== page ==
The One-Ten and Ninety succeeded the series III models in 1983 and 1984 and were significantly different from the Land Rovers of the 1970's and 1980's. The new models were powered by a V8 as standard, with a 2.25 diesel option carried from the series III.
With coil springs, five-speeds, single piece windscreen and new grille, winding windows and a larger diesel would follow soon after the launch.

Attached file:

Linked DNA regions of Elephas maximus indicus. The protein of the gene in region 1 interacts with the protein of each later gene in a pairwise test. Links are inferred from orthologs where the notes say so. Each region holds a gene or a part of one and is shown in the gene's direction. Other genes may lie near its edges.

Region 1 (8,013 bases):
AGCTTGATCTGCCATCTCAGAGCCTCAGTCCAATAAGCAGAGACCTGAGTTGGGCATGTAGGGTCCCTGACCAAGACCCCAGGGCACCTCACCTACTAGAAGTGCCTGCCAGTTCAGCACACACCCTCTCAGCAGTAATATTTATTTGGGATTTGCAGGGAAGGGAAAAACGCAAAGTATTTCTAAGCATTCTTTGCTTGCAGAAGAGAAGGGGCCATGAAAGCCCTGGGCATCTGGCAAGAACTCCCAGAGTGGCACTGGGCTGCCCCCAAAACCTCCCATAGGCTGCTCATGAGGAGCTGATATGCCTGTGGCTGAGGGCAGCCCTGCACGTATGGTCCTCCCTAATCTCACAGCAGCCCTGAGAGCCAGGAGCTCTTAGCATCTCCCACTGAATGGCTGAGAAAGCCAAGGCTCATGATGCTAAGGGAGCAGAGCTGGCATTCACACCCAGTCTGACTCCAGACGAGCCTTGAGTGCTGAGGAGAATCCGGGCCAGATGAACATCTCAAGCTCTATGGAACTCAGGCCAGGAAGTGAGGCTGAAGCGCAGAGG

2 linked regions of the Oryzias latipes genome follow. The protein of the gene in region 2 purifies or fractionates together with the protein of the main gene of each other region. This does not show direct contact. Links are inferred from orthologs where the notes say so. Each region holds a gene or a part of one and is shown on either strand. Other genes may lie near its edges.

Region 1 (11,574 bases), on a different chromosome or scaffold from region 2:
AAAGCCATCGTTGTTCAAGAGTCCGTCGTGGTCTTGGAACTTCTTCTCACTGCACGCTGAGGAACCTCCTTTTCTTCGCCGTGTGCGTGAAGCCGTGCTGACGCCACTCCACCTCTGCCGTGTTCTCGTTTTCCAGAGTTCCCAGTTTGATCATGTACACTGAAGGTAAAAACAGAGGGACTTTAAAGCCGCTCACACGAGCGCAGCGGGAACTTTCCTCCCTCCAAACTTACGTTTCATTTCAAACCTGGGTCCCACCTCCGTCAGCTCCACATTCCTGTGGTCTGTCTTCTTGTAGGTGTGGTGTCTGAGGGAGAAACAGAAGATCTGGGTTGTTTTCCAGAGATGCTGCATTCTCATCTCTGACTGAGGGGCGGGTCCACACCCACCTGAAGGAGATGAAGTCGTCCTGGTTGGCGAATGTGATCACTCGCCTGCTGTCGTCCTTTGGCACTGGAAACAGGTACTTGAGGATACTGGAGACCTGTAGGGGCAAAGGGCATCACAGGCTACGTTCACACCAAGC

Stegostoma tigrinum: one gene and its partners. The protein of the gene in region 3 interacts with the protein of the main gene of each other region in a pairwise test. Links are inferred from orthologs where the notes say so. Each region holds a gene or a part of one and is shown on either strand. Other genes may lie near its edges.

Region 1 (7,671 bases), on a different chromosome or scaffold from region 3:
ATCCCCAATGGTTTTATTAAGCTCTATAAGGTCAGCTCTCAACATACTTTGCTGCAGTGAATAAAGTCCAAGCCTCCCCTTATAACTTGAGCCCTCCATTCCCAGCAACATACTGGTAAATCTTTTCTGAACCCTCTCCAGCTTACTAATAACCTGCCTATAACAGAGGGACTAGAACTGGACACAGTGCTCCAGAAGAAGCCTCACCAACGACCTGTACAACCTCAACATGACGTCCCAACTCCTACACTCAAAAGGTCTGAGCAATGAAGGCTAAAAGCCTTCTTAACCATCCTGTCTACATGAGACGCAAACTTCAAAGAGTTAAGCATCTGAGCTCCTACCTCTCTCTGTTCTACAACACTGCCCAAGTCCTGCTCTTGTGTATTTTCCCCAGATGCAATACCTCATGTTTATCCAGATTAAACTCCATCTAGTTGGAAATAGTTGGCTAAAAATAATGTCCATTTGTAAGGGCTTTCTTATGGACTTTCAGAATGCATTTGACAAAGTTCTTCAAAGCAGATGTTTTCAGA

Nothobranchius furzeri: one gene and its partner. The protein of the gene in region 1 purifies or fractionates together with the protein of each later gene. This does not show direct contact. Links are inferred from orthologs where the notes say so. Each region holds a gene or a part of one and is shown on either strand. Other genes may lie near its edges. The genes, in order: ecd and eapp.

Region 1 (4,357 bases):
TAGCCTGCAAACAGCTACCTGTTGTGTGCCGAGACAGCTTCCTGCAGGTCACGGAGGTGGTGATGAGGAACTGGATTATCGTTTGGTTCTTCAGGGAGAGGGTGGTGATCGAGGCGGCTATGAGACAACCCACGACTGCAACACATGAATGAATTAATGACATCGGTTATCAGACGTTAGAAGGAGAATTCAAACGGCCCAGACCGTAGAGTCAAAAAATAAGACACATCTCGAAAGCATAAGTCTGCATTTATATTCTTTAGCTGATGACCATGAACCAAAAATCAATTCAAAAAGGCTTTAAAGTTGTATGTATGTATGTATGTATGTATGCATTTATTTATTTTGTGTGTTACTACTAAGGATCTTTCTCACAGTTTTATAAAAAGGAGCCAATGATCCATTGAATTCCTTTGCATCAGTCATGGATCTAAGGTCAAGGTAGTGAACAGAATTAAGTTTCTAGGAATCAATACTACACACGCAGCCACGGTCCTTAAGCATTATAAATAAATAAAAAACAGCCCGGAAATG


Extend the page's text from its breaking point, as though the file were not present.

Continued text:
This vehicle is for display and shows off the engineering. It was built by Land Rover's own special projects department for motor shows.
It is nicknamed 'crocodile' because the polished body hinges at the back and can propped widen open, much like the the reptile, to reveal a specially prepared chassis.